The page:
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Has He No Shame?

Eminem's no-holds-barred raps bring him criticism from parents and even some music industry players. But that hasn't tamed him at all on his new album.

May 14, 2000|ROBERT HILBURN | Robert Hilburn is The Times' pop music critic

It's just past 5 p.m., which is early in the day by recording studio standards, but Eminem is racing against the clock.

The 26-year-old rap phenom is trying to jam an interview . . . a meeting with rapper and producer Dr. Dre about their summer tour . . . a quick photo session . . . and still complete a few final details on his new album--all in time to leave for the airport in three hours to catch a flight home to Detroit.


Eminem (who was born Marshall Mathers, hence the M&M nickname) is a little stressed.

"Where's Paul?" he shouts, sending aides scurrying in search of his manager, who has a touch of the flu and is resting somewhere in the sprawling Sherman Oaks recording complex. "We've gotta finish this [expletive]."

Paul Rosenberg, a burly 28-year-old, is known to Eminem fans from the humorous skit "Paul" on the rapper's 1999 major-label debut album, "The Slim Shady LP." Rosenberg plays a nervous attorney who pleads with Eminem to tone down some of the album's foulmouthed, sex- and violence-laced content.

"Hey, what's going on, this is Paul. . . ," he says on the record, speaking into an answering machine. "I listened to the rough copy of the album and . . . I've got to be honest with you. Can you tone it down a little bit? There's only so much I can explain [to the record company]. Give me a call."

The sequence is funny because it's clear from the language and subject matter on the rest of the album that Eminem didn't tone anything down. Its outrage and defiance helped "Slim Shady" sell more than 3 million copies in the U.S. and turn Eminem into a major player in the crowded world of rap.

In the studio, Eminem wants Rosenberg to make another cameo on the new album, which is titled "The Marshall Mathers LP" and is due May 23.

This time, you'll hear Rosenberg say on the answering machine--well, Eminem asks that the skit be off the record so that fans don't read about album contents before they hear them. But Rosenberg's character is still nervous.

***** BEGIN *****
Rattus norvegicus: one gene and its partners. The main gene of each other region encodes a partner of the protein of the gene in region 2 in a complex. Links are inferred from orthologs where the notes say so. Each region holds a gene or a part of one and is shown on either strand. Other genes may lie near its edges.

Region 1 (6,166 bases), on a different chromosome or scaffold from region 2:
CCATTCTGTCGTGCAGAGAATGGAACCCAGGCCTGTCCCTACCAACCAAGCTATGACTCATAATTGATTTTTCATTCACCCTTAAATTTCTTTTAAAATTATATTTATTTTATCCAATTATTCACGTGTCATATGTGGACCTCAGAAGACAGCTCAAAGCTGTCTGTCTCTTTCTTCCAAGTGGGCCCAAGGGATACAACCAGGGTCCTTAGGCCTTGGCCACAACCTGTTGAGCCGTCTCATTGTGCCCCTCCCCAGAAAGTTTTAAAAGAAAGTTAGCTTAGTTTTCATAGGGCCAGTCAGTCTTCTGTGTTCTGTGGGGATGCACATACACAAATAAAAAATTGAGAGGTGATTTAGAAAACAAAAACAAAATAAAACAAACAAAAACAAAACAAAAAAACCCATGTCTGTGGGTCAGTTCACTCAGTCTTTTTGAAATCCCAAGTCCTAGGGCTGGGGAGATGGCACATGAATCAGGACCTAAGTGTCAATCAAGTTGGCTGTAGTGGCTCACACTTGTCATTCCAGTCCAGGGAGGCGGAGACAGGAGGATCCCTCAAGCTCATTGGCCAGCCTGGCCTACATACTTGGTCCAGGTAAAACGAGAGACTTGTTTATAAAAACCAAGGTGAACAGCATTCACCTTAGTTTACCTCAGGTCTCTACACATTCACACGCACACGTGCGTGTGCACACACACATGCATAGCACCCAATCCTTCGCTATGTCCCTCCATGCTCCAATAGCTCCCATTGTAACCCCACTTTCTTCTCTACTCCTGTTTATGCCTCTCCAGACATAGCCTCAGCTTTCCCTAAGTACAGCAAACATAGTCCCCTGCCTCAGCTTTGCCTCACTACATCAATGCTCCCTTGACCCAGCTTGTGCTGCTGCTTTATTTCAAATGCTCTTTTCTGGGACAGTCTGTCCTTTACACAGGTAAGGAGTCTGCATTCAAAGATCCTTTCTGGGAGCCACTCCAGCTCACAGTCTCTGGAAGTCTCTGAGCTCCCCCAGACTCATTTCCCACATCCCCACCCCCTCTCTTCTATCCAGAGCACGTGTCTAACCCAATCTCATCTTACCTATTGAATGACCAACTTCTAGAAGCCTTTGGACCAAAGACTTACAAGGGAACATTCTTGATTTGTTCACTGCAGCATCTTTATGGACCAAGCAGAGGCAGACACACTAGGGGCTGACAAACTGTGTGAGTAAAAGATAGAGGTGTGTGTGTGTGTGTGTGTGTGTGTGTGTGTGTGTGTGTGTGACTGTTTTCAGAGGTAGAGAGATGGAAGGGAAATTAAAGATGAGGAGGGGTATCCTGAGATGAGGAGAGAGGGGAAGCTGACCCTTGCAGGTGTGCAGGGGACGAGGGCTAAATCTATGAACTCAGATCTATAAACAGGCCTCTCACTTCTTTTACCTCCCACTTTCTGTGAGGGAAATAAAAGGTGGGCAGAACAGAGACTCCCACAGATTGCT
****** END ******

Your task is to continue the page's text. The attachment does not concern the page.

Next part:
It's easy to see why.

Eminem's records mix the bratty humor of "South Park" with the violent imagery of films such as "Pulp Fiction," all delivered in a high-pitched, rapid-fire nasal delivery that is sure to grate further on parents' nerves.

The plots are often grisly. In one song, his alter ego, Slim Shady, murders his wife and brings their infant daughter along while he disposes of the body--all set against a seductive hip-hop beat.

This nothing's-sacred mix of sex and violence in the age of Columbine has lots of parents asking: What kind of madman is this? Shortly after the first album's release, the editor of Billboard, the nation's most influential record trade publication, denounced the disc as "making money by exploiting the world's misery."

But music critics generally have sided with Eminem and his fans, saying that the music is part of the rap and rock tradition of youthful independence and rebellion that has stretched from the sex 'n' drugs escapades of the Rolling Stones to the gallows humor of Alice Cooper. For the most part, Eminem's tales are fictional and farcical--not approved codes of conduct.

Yet, clearly, Eminem connects with today's young rap and rock audience. At a time when repeat commercial success is increasingly difficult in the pop world, Eminem is still heating up. Many industry observers credit his presence on Dr. Dre's "Dr. Dre 2001" with helping push that collection past the 4 million sales mark in six months.

Eminem's new video and spectacularly catchy single, both titled "The Real Slim Shady," are taking off like fireworks at a KISS concert.

"The single is blowin' up with our audience," says Kevin Weatherly, program director at Los Angeles alt-rock radio station KROQ-FM (106.7). "I think it shows he's someone who is plugged into the pop culture in a huge way."

Eminem scoffs at charges his music is harmful for his fans. He even speaks about it as a positive force.

"I don't think music can make you kill or rape someone any more than a movie is going to make you do something you know is wrong, but music can give you strength," Eminem says. "It can make a 15-year-old kid, who is being picked on by everyone and made to feel worthless, throw his middle fingers up and say, '[expletive] you, you don't know who I am.' It can help make them respect their individuality, which is what music did for me.

"If people take anything from my music, it should be motivation to know that anything is possible as long as you keep working at it and don't back down. I didn't have nothin' going for me . . . school, home . . . until I found something I loved, which was music, and that changed everything."


There are reasons you shouldn't call Eminem the Elvis Presley of rap, starting with the fact that he'd probably take a swing at you if you did it in his presence. He's in no way defining rap the way Elvis defined rock, nor is he going to shift the focus away from the African Americans who created the genre.

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